TikTok has won another reprieve in the U.S., with a district judge blocking Montana’s effort to ban the app for all users in the state.
Back in May, Montana Governor Greg Gianforte signed legislation to ban TikTok outright from operating in the state, in order to protect residents from alleged intelligence gathering by China. There’s no definitive evidence that TikTok is, or has participated in such, but Gianforte opted to move to a full ban, going further than the government device bans issued in other regions.
As explained by Gianforte at the time:
“The Chinese Communist Party using TikTok to spy on Americans, violate their privacy, and collect their personal, private, and sensitive information is well-documented. Today, Montana takes the most decisive action of any state to protect Montanans’ private data and sensitive personal information from being harvested by the Chinese Communist Party.”
In response, a collection of TikTok users challenged the proposed ban, arguing that it violated their first amendment rights, which led to this latest court challenge, and District Court Judge Donald Molloy’s decision to stop Montana’s ban effort.
Montana’s TikTok ban had been set to go into effect on Jan. 1, 2024.
In issuing a preliminary injunction to stop Montana from imposing a full ban on the app, Molloy said that Montana’s legislation does indeed violate the Constitution and “oversteps state power.”
Molloy’s judgment is primarily centered on the fact that Montana has essentially sought to exercise foreign policy authority in enacting a TikTok ban, which is only enforceable by federal authorities. Molloy also noted that there was a “pervasive undertone of anti-Chinese sentiment” within Montana’s proposed legislation.
TikTok has welcomed the ruling, issuing a brief statement in response:
Montana attorney general, meanwhile, has said that it’s considering next steps to advance its proposed TikTok ban.
The news is a win for TikTok, though the Biden Administration is still weighing a full TikTok ban in the U.S., which may still happen, even though the process has been delayed by legal and legislative challenges.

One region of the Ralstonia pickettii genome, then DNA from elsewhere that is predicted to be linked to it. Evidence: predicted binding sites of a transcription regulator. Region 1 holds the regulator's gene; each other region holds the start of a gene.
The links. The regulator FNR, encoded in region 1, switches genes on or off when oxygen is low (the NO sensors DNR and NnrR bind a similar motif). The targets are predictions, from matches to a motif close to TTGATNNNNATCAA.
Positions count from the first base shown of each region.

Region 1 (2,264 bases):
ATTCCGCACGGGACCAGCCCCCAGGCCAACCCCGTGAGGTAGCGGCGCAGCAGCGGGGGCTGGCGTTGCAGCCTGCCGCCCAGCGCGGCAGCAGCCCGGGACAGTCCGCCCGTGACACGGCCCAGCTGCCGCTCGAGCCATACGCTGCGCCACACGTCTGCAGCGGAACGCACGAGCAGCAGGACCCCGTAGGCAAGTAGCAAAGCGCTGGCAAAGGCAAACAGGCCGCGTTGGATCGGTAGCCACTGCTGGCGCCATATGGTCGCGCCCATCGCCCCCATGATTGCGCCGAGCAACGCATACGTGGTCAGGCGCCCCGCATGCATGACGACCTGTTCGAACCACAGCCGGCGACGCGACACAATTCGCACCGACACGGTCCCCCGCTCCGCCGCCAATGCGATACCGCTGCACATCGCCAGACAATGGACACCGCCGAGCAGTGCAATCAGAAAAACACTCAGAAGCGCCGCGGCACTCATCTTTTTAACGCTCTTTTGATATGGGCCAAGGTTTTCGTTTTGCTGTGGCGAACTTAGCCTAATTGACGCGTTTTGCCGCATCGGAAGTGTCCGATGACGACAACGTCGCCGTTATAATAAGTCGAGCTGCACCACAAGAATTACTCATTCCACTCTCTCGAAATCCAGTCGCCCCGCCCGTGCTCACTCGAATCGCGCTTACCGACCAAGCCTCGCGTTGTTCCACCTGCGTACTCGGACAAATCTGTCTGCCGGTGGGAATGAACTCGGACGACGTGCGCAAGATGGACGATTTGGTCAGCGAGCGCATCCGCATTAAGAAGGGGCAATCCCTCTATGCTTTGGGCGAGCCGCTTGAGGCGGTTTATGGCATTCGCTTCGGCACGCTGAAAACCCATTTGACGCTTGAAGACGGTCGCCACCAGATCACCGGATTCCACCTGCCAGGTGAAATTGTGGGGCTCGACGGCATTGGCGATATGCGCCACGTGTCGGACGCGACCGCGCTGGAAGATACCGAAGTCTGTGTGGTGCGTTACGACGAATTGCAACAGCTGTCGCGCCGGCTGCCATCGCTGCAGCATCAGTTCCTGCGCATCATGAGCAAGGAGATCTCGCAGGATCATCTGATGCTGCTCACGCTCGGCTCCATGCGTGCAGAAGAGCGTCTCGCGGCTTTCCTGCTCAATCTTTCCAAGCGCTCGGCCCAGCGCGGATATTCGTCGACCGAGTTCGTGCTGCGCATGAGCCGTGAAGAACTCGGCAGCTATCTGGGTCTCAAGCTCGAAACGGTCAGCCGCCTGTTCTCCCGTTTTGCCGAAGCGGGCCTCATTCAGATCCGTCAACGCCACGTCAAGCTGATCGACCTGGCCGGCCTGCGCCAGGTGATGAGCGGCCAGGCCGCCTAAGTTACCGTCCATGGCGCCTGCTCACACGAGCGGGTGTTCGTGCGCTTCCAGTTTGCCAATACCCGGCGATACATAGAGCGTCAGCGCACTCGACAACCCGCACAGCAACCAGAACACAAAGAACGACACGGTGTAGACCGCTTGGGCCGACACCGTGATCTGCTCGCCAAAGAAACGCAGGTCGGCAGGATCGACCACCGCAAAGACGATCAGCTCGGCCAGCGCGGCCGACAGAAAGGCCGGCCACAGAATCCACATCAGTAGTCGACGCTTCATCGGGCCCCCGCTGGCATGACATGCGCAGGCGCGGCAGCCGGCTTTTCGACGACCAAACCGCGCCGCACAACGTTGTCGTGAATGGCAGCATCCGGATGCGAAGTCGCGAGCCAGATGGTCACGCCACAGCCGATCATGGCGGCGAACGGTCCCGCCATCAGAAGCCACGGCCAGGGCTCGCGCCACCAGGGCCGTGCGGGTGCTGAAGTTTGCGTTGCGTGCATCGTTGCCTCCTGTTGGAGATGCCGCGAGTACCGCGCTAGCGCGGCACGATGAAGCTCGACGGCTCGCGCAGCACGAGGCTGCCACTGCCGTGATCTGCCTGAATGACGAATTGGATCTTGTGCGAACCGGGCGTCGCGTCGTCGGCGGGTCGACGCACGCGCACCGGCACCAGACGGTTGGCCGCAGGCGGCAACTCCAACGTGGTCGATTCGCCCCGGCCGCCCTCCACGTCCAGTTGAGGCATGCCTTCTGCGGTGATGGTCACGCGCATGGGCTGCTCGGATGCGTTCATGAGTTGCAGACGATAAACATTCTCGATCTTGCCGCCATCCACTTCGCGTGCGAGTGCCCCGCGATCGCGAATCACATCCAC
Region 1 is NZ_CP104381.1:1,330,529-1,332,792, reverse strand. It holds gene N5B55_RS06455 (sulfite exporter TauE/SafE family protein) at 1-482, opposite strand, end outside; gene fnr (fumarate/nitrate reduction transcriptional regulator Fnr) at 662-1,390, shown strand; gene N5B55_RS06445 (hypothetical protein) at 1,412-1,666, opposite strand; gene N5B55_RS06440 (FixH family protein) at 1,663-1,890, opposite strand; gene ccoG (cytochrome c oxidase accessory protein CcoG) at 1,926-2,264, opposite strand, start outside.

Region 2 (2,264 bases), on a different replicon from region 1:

As I’ve noted previously, my sense here would be that TikTok won’t be banned in the U.S. unless there’s a significant shift in U.S.-China relations, and that relationship is always somewhat tense, and volatile to a degree.
If the U.S. government has new reason to be concerned, it may well move to ban the app. But doing so would be a significant step, and would prompt further response from the C.C.P.
Which is why I suspect that the U.S. government won’t act, unless it feels that it has to. And right now, there’s no clear impetus to implement a ban, and stop a Chinese-owned company from operating in the region, purely because of its origin.
Which is the real crux of the issue here. A TikTok ban is not just banning a social media company, it’s blocking cross-border commerce, because the company is owned by China, which will remain the logic unless clear evidence arises that TikTok has been used as a vector for gathering information on U.S. citizens.
Banning a Chinese-owned app because it is Chinese-owned is a statement, beyond concerns about a social app, and the U.S. is right to tread carefully in considering how such a move might impact other industries.
So right now, TikTok is not going to be banned, in Montana, or anywhere else in the U.S. But that could still change, very quickly.